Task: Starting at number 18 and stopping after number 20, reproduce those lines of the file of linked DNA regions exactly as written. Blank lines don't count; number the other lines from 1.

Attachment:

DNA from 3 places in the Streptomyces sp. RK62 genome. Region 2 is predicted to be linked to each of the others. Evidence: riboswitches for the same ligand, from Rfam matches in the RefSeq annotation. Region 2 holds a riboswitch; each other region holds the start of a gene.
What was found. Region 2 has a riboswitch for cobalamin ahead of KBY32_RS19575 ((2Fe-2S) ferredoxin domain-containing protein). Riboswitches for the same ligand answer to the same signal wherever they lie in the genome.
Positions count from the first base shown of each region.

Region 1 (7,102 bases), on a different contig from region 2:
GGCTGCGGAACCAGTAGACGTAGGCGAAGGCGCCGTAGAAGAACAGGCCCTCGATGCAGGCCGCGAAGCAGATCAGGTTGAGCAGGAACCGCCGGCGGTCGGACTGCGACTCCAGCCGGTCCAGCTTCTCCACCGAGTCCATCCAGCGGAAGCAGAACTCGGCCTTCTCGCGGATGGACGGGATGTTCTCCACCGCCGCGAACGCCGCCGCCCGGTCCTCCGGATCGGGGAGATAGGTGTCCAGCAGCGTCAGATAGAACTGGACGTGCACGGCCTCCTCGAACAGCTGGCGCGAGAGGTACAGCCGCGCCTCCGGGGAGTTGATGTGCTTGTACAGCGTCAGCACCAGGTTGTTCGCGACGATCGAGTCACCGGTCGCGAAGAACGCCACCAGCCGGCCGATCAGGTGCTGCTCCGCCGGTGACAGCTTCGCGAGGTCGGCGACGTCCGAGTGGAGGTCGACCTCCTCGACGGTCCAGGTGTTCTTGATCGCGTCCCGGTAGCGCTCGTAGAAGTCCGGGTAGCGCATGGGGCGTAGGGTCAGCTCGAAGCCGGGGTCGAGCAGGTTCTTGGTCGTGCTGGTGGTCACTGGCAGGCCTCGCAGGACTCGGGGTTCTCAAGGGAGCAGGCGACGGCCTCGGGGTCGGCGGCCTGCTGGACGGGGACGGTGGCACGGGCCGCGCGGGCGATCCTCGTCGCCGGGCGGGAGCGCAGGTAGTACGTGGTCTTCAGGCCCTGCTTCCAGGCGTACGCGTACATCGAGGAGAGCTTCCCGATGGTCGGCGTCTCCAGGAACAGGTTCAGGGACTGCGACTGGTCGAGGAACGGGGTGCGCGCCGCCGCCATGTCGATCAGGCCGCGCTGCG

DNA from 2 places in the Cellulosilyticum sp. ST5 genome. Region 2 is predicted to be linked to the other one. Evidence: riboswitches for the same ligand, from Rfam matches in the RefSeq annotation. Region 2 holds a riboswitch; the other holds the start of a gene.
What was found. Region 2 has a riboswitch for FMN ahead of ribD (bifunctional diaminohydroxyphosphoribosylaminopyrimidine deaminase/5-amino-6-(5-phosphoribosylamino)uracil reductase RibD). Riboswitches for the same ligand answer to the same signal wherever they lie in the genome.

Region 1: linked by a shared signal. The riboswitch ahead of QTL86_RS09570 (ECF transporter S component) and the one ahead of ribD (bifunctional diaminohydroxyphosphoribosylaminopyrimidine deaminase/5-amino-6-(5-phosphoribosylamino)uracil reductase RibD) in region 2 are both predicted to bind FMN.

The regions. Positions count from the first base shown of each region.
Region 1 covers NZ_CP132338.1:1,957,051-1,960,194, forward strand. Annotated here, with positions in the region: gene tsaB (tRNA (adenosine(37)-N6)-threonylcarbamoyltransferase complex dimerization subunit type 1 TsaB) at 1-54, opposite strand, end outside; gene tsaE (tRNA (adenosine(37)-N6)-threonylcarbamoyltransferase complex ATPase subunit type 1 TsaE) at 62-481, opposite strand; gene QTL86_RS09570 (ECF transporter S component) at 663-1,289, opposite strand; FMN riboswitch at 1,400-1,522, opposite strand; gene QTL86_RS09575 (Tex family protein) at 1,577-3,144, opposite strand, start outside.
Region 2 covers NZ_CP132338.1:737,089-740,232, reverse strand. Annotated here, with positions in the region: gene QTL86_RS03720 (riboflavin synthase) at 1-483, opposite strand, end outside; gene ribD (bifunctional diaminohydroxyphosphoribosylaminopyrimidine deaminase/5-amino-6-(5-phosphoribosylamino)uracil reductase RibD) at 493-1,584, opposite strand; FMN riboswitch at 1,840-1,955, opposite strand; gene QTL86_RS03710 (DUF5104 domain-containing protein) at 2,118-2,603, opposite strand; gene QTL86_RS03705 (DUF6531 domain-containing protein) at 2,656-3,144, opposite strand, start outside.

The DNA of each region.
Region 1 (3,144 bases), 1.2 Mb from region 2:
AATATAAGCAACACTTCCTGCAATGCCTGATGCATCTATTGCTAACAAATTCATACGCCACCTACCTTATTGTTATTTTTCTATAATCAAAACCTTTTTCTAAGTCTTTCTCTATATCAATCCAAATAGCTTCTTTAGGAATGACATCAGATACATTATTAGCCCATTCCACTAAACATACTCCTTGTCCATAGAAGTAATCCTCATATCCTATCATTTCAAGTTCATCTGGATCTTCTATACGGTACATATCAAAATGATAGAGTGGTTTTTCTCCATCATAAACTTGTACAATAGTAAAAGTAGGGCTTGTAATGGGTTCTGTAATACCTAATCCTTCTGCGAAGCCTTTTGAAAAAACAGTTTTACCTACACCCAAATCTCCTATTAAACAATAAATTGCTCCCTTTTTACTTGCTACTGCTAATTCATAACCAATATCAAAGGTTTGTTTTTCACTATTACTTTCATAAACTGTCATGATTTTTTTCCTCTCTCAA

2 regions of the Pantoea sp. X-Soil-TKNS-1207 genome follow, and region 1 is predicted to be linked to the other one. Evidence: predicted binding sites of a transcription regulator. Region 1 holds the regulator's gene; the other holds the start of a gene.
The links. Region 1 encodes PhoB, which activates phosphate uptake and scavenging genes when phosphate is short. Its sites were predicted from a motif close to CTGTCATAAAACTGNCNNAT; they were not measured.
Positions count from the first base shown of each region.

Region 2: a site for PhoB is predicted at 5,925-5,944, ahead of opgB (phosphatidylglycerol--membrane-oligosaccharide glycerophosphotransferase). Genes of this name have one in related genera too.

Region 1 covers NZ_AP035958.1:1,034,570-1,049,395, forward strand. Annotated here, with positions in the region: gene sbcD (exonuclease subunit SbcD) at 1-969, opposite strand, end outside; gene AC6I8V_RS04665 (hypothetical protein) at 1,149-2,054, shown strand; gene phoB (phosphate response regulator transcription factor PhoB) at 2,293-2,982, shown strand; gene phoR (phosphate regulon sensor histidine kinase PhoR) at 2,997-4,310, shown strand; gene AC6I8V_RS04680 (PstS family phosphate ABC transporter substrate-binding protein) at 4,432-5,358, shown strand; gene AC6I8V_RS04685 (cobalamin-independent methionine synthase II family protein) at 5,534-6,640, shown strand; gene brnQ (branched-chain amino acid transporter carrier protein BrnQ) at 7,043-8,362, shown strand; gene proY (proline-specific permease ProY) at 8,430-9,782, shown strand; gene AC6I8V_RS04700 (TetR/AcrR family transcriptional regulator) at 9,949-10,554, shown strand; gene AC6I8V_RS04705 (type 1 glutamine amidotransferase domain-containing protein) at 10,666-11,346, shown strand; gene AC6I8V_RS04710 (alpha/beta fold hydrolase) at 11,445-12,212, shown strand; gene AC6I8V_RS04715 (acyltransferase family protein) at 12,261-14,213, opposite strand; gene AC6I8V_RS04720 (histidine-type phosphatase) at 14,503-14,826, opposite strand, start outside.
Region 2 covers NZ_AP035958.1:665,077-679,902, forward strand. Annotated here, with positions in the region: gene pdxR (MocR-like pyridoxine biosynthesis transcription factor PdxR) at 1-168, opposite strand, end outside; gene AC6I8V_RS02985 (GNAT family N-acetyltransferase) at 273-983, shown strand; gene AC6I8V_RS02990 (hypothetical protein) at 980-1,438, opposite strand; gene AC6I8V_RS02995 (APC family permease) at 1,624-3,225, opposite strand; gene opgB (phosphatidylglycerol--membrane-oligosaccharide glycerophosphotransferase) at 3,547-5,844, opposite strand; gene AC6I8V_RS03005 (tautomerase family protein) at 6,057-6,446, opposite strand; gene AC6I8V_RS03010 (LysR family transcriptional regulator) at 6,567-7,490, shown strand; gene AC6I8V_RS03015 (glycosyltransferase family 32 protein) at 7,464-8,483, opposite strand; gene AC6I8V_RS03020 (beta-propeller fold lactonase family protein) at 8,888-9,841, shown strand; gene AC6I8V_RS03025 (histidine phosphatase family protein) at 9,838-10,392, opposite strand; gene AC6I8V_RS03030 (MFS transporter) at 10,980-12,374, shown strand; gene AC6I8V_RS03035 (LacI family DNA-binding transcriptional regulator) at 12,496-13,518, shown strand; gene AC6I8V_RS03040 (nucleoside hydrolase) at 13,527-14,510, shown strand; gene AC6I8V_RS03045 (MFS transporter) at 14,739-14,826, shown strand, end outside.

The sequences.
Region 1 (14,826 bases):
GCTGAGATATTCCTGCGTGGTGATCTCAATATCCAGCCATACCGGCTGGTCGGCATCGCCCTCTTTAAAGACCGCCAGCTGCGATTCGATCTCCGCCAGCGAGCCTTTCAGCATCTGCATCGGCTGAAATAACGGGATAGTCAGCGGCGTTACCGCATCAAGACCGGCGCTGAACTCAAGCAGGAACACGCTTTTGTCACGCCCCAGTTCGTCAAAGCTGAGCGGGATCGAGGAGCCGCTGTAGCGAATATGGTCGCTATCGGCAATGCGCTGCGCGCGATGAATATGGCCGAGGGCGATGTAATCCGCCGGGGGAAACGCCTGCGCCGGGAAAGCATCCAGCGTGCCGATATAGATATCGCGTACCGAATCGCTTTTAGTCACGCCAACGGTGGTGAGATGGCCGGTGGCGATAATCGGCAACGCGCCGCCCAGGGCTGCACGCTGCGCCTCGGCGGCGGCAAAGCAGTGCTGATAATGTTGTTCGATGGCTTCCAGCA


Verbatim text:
Region 2: a site for PhoB is predicted at 5,925-5,944, ahead of opgB (phosphatidylglycerol--membrane-oligosaccharide glycerophosphotransferase). Genes of this name have one in related genera too.

Region 1 covers NZ_AP035958.1:1,034,570-1,049,395, forward strand. Annotated here, with positions in the region: gene sbcD (exonuclease subunit SbcD) at 1-969, opposite strand, end outside; gene AC6I8V_RS04665 (hypothetical protein) at 1,149-2,054, shown strand; gene phoB (phosphate response regulator transcription factor PhoB) at 2,293-2,982, shown strand; gene phoR (phosphate regulon sensor histidine kinase PhoR) at 2,997-4,310, shown strand; gene AC6I8V_RS04680 (PstS family phosphate ABC transporter substrate-binding protein) at 4,432-5,358, shown strand; gene AC6I8V_RS04685 (cobalamin-independent methionine synthase II family protein) at 5,534-6,640, shown strand; gene brnQ (branched-chain amino acid transporter carrier protein BrnQ) at 7,043-8,362, shown strand; gene proY (proline-specific permease ProY) at 8,430-9,782, shown strand; gene AC6I8V_RS04700 (TetR/AcrR family transcriptional regulator) at 9,949-10,554, shown strand; gene AC6I8V_RS04705 (type 1 glutamine amidotransferase domain-containing protein) at 10,666-11,346, shown strand; gene AC6I8V_RS04710 (alpha/beta fold hydrolase) at 11,445-12,212, shown strand; gene AC6I8V_RS04715 (acyltransferase family protein) at 12,261-14,213, opposite strand; gene AC6I8V_RS04720 (histidine-type phosphatase) at 14,503-14,826, opposite strand, start outside.
Region 2 covers NZ_AP035958.1:665,077-679,902, forward strand. Annotated here, with positions in the region: gene pdxR (MocR-like pyridoxine biosynthesis transcription factor PdxR) at 1-168, opposite strand, end outside; gene AC6I8V_RS02985 (GNAT family N-acetyltransferase) at 273-983, shown strand; gene AC6I8V_RS02990 (hypothetical protein) at 980-1,438, opposite strand; gene AC6I8V_RS02995 (APC family permease) at 1,624-3,225, opposite strand; gene opgB (phosphatidylglycerol--membrane-oligosaccharide glycerophosphotransferase) at 3,547-5,844, opposite strand; gene AC6I8V_RS03005 (tautomerase family protein) at 6,057-6,446, opposite strand; gene AC6I8V_RS03010 (LysR family transcriptional regulator) at 6,567-7,490, shown strand; gene AC6I8V_RS03015 (glycosyltransferase family 32 protein) at 7,464-8,483, opposite strand; gene AC6I8V_RS03020 (beta-propeller fold lactonase family protein) at 8,888-9,841, shown strand; gene AC6I8V_RS03025 (histidine phosphatase family protein) at 9,838-10,392, opposite strand; gene AC6I8V_RS03030 (MFS transporter) at 10,980-12,374, shown strand; gene AC6I8V_RS03035 (LacI family DNA-binding transcriptional regulator) at 12,496-13,518, shown strand; gene AC6I8V_RS03040 (nucleoside hydrolase) at 13,527-14,510, shown strand; gene AC6I8V_RS03045 (MFS transporter) at 14,739-14,826, shown strand, end outside.